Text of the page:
This study carries the questioning further, revealing a general resistance to the whole notion of writing autobiography.
      Starting with this premise, the four autobiographies – Kanipayoor’s ‘Ente Smaranagal’, V. T. Bhattatiripad’s ‘Kaneerum Kinavum’ (My Tears My Dreams) Lalithambika Antharjanam’s ‘Atmakathakyoru Aamukhan and Devaki Nilayangode’s ‘Antharjanam’ are able to throw light on the obscure and hitherto unknown world of Namboodiri Brahmins.
      When we look at the range of autobiographies written by Namboodiris, the concept of ‘intention’ has to be looked into. And as Linda Anderson asserts, intention “has had a necessary and often unquestioned role in providing the crucial link between author, narrator and protagonist.” Reading these autobiographies, we have a sense that we are reading history, comprising of the socio–economic life of people in the traditional society of Kerala in the 18th and 19th centuries. It also brings to the fore many cultural concepts peculiar to Kerala life such as Sambandham (marriage without responsibility), marumakatthayam, (descent through sister’s children), smarthavicharam (trial), feudalism etc., including the concept of purity and pollution. These autobiographies also construct a history of ‘selfhood’, through narratives which makes us aware of the writer’s self, in the process also becoming historians of the self.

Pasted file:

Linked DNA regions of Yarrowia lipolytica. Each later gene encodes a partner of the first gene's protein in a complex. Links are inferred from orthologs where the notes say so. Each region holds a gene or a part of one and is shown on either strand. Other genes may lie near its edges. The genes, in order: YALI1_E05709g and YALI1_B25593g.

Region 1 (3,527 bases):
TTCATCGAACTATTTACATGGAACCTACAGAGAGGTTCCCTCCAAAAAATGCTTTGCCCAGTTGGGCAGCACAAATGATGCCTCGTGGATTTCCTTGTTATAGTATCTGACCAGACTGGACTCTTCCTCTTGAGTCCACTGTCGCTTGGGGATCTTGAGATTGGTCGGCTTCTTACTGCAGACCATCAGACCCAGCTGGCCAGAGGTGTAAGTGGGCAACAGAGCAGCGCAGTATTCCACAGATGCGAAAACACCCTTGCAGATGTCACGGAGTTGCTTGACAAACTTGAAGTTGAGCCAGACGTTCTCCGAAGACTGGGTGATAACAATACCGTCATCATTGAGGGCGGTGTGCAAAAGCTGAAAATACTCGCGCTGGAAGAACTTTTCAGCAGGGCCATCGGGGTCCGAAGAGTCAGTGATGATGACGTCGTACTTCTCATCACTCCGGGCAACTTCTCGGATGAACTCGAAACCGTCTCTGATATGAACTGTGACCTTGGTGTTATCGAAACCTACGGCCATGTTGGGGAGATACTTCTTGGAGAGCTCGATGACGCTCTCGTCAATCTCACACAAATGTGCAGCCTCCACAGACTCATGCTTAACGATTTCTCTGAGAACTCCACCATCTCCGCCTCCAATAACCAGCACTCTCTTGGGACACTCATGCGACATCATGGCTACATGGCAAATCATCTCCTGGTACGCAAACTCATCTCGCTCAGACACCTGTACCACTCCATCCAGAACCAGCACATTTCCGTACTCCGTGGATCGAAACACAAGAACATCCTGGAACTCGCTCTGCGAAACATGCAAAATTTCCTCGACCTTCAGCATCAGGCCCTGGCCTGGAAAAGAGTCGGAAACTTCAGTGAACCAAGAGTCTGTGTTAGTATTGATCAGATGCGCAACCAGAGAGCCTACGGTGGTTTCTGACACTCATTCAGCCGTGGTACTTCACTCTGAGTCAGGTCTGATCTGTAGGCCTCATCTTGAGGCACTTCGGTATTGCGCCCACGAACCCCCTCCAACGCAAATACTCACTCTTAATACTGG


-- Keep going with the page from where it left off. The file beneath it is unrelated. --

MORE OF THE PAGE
Three broad approaches can be seen in a study of these autobiographies. – Autobiography as history, autobiography as culture and autobiography as selfhood.
      The major achievement of the report is in bringing out these interactions between history, culture, selfhood, memory, resistance and their whole integration in autobiographical writing.
 
14. Summary of the Findings : 
      The conviction that only persons in elite positions of authority need to write their autobiography is further supported by the numerous critical comments that autobiographies outside the elitist domain have to face.
      It is from this angle, that we have to look at history. The point is that all the history that we read about is about the people in the higher echelons of power and authority. There is an equally elitist angle to the writing of history as it is in autobiography. Kanipayoor’s Ente Smarangal and V. T. Bhattatiripad’s Kaneerum Kinavum, raise some questions about the possibilities of such complementary and alternative histories. The point of intersection between autobiography and history thus becomes important in the assertion and self definition of the Namboodiri community. One thing that is emphasized by women is that they hardly get time to write during daytime. So it is that they take to shorter forms such as short stories and articles rather than a full length novel. In the case of Namboodiri women, they are defined not only in the category of WOMAN but also by the category of ANTHARJANAM, the women indoors, which endows a very limited space. That explains why there is an identification of a collective selfhood in the case of autobiographies written by Antharjanams. All Antharjanams live out almost the same narrative with only minor differences.